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Digital Impact Assessment – “mission impossible” or the “fifth element” of future sustainability

Updated: Mar 7, 2023

We are all witnessing a widespread and rapid expansion of digital technologies in recent decades. This brings tremendous changes to personal life and social habits, as well as a paradigm shift to almost all businesses. The digital adoption levels are above 50% already for many sectors, reaching 80% for manufacturing (Figure 1). Various engineering fields, i.e. electrical, chemical, civil, mechanical, etc. have long adopted software as tools for their services in design of products and processes, operations and control. Digital technologies are now an inevitable part of engineering practice, currently advancing into the virtual world of simulations, i.e. digital twins. Digital solutions in business services, i.e. financials, marketing, sales, HR, insurance, asset management, etc. are already state-of-the-art. Further, they nowadays widely exploit the advantages of Artificial Intelligence (AI) to boost the effectiveness and performance. Although many aspects of the digital transformation are not bright and have versatile deficiencies, the benefits for businesses are manifold, as expressed by numerous business leaders and C-level officers. Crucially, the digital revolution also has the potential to substantially aid sustainability, and help in reaching the UN SDGs and carbon neutrality.

Figure 1. Digital adoption in the EU and the US (%). Source: EIB Investment Survey (EIBIS wave 2019)

However, Environmental and Social Impact Assessment (EIA and ESIA) is lagging behind digital developments, despite all opportunities for advancement. Why?

Looking at the survey results on general barriers to digital transformation across industries (Figure 2), a number of reasons for IA delays can be easily found in the list. Nevertheless, examining particularities and specifics is worthwhile.

Figure 2. Barriers to digital transformation. Source: Harvard Business Review Analytic Services Survey (2016)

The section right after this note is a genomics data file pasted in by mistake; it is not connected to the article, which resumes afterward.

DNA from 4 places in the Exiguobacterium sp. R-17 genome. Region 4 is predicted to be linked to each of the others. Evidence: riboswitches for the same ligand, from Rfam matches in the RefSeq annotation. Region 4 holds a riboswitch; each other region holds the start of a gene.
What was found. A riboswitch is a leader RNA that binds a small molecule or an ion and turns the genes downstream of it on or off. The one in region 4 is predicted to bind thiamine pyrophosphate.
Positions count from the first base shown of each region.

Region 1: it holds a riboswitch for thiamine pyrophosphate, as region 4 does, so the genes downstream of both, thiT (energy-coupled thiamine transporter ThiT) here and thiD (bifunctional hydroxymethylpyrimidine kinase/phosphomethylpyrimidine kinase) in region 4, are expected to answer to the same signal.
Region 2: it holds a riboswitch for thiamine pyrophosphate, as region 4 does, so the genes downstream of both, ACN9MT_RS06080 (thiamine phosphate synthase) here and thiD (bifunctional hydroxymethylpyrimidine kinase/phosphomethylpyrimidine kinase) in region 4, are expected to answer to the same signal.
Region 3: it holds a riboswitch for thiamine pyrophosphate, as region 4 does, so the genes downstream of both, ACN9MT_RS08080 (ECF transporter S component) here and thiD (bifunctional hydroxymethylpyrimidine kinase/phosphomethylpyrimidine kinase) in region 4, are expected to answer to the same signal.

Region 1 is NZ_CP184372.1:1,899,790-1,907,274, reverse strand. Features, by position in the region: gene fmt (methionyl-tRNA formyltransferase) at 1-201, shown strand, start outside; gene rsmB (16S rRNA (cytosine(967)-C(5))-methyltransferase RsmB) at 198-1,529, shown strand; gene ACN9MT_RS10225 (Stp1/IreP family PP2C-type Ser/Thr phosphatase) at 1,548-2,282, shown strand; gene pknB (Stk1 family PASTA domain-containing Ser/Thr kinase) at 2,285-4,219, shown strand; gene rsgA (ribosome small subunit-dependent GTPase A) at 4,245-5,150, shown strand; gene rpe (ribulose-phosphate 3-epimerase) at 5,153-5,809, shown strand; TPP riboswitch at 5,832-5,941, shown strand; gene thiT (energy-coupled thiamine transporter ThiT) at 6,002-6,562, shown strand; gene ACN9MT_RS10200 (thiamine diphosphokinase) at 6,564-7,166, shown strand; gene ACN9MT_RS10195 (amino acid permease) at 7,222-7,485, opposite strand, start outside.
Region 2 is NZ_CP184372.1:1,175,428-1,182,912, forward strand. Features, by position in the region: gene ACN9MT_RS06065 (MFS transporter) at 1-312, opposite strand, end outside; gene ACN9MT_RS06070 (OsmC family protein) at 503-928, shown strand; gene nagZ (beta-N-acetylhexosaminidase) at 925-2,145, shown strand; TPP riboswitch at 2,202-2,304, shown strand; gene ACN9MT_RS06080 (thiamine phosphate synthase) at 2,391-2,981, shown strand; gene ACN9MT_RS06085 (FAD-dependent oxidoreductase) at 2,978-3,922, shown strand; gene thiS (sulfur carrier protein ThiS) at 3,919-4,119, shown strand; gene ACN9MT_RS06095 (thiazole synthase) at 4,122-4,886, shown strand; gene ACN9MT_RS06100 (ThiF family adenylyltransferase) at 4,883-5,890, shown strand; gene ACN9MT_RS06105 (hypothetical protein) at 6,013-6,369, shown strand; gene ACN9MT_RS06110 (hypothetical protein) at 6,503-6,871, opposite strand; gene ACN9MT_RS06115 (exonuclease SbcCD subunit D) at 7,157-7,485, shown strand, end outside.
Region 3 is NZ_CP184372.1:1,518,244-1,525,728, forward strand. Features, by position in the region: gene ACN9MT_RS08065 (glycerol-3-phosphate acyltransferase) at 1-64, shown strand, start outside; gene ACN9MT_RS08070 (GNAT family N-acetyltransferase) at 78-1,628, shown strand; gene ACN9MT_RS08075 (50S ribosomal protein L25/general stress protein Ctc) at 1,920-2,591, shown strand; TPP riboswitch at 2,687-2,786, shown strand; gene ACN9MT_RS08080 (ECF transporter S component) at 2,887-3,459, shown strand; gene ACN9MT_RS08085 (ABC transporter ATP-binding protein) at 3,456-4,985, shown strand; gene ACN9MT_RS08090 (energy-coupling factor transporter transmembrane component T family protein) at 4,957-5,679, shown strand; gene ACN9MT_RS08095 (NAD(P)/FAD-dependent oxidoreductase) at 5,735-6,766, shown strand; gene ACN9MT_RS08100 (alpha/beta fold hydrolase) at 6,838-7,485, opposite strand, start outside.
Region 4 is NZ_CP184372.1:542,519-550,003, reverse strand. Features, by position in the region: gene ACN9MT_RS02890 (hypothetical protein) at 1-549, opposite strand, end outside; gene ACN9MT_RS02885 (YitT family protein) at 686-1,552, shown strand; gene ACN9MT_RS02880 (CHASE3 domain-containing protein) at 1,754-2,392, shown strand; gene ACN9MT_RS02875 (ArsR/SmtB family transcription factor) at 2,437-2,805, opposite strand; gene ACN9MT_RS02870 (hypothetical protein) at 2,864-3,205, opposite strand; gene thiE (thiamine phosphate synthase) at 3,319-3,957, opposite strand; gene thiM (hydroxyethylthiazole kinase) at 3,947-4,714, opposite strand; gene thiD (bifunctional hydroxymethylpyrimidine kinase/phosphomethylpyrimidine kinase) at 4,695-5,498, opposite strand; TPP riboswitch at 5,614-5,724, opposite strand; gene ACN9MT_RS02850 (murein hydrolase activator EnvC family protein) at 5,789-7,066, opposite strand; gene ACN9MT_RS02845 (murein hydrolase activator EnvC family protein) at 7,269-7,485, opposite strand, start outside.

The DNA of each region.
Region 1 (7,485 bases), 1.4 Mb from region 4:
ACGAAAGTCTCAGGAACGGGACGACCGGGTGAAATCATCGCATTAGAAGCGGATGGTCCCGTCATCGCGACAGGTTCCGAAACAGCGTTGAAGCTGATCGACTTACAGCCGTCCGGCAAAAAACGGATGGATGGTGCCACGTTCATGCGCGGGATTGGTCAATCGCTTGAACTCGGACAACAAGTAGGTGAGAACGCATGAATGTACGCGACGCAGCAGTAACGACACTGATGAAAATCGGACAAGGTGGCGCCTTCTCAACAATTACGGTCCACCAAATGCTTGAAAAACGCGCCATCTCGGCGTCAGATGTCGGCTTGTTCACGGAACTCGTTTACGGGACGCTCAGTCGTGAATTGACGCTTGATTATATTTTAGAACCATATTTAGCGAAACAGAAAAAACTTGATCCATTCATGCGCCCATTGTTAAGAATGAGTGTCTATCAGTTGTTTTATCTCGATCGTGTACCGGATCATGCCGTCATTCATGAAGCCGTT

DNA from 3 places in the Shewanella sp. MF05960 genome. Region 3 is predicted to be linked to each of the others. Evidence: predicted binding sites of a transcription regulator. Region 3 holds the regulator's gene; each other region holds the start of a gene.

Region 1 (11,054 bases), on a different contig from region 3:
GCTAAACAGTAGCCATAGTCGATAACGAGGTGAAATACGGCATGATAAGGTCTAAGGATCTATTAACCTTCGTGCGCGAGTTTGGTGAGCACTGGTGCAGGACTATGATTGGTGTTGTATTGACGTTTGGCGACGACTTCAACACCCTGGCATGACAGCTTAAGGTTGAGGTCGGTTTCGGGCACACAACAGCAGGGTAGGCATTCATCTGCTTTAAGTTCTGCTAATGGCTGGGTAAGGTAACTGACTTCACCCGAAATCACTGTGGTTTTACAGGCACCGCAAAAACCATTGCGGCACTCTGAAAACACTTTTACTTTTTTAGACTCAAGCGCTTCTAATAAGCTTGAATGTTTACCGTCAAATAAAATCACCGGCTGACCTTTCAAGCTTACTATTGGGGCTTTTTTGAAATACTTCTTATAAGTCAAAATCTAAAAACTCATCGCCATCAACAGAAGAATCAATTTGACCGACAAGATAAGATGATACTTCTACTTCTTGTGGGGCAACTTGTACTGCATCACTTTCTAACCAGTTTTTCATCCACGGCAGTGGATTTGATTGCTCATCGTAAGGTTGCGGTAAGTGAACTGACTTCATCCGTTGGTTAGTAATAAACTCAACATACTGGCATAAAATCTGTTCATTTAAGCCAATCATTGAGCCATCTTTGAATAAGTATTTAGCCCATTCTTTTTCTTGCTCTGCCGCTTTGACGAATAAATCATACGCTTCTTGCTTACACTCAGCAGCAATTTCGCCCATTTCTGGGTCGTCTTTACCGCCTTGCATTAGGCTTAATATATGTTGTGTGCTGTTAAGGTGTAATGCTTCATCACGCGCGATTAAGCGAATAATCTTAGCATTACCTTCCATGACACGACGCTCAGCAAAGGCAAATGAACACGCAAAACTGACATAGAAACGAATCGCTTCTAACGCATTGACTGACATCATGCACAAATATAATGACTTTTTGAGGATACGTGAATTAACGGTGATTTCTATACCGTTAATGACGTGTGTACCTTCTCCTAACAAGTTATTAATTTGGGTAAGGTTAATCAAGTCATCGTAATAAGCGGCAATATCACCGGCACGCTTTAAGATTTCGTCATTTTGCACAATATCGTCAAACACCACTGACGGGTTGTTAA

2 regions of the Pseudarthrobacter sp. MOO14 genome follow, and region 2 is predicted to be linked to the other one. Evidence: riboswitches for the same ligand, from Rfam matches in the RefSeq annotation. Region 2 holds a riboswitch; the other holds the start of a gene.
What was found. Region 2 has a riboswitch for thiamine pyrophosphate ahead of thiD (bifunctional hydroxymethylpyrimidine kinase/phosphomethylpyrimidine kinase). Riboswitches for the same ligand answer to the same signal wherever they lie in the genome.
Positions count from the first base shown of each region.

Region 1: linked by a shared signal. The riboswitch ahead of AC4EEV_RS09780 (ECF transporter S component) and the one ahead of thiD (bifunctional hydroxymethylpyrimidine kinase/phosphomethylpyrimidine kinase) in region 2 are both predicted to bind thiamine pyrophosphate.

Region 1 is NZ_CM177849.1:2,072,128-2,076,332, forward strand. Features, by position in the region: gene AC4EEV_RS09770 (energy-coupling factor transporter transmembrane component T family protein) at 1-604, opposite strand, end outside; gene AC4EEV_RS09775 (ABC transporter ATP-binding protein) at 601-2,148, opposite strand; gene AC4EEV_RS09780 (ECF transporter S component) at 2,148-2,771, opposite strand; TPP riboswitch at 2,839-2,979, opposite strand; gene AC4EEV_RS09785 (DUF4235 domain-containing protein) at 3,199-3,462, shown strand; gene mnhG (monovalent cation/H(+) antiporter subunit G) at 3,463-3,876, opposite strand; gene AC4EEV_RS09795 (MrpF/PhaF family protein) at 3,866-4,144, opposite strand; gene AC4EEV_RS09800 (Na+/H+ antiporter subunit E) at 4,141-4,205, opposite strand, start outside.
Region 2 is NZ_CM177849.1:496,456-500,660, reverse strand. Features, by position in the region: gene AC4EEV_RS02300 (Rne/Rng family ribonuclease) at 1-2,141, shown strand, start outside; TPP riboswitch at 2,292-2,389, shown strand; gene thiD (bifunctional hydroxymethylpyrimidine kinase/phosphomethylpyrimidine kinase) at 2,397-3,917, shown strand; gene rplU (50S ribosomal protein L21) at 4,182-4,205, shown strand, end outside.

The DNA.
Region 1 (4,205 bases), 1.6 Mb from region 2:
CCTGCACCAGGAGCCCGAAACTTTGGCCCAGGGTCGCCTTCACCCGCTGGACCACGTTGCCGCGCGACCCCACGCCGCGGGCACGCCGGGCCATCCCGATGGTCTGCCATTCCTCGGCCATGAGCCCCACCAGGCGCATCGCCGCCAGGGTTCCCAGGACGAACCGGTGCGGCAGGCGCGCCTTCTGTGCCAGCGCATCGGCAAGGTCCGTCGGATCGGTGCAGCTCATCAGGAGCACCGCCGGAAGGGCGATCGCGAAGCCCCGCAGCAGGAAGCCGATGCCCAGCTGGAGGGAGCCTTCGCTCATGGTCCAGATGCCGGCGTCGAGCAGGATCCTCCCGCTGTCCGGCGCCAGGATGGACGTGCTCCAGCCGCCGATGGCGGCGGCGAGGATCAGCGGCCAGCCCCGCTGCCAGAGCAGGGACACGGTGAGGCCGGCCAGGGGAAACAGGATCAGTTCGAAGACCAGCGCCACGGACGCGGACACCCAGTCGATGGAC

As EIA can be considered primarily as a governmental mechanism for protection of societies and the environment, it is fairly their call of responsibility to improve the process by leading digital transformation. However, an inertia of governmental apparatus, sluggishness and resistance to changes is widely experienced, which can be one of the reasons for a delay. Although many initiatives and activities are seen in e-government domains worldwidely, they are still mostly done for the public-related administration and basic business-related procedures. Mostly for the ones which are bureaucratic bottlenecks for citizens or ones driven by the pressure of businesses. While, the EIA is not a simple process at all, and probably not seen as a priority for investors of development projects. Are project proponents worried that digital impact assessment, bringing more transparency and public involvement, will result in lesser control and more demanding appraisal process? Are they concerned about sensitive data disclosure? Are these the reasons why the investors are not pushing for faster digitalization?

Environmental and social experts, engaged as consultants, are also hesitant, or at least not rushing into digital ESIA. Do they fear that software systems utilization will eventually lead to less work for them and reduction of paid hours? Why would they steer the change, if regulators and their clients are not? Or are they overloaded with conventional work in ESIA and other services, and do not have time to invest in adopting new ways of work and do structural changes? Furthermore, there are other angles of concern coming from specialists. Some of them are not certain how such a complex assessment, including so many variables and relations (project activities, aspects, receptors, impacts, measures, etc.), can be generalized and transferred into the digital domain effectively. Those are unsure what is the reach of the software - how predictive, accountable and coherent a digital system can be for EIA? However, they start from the premise that software can itself generate, process and deliver new and high-quality knowledge and decisions. Nevertheless, it is actually an expert role to provide and ensure the quality and accountability, now and will be for a long period of time, even with AI engaged. The digital system can only aid experts’ work, as they do for any engineering field (for example, in longtime used chemical process simulators or building design software).

What is the actual utilization status of digital technologies in EIA? How far does their support reach?

Truth to tell, various digital technologies have been utilized in EIA for a long time already. GIS software and pollutants or noise distribution (dispersion) simulators are regularly used for baseline studies and quantitative predictions, important for further impact significance evaluation. In some cases, parts of Life-Cycle Assessment (LCA) software are exploited for EIA. Environment, Health and Safety (EHS) software is occasionally used and adapted for EIA purposes, especially for project follow up - monitoring and management plans. Aided with new sensing or observation tools, such as satellites, drones, IoT devices and even smart-phones, mentioned software are becoming more powerful and beneficial, especially for gathering data.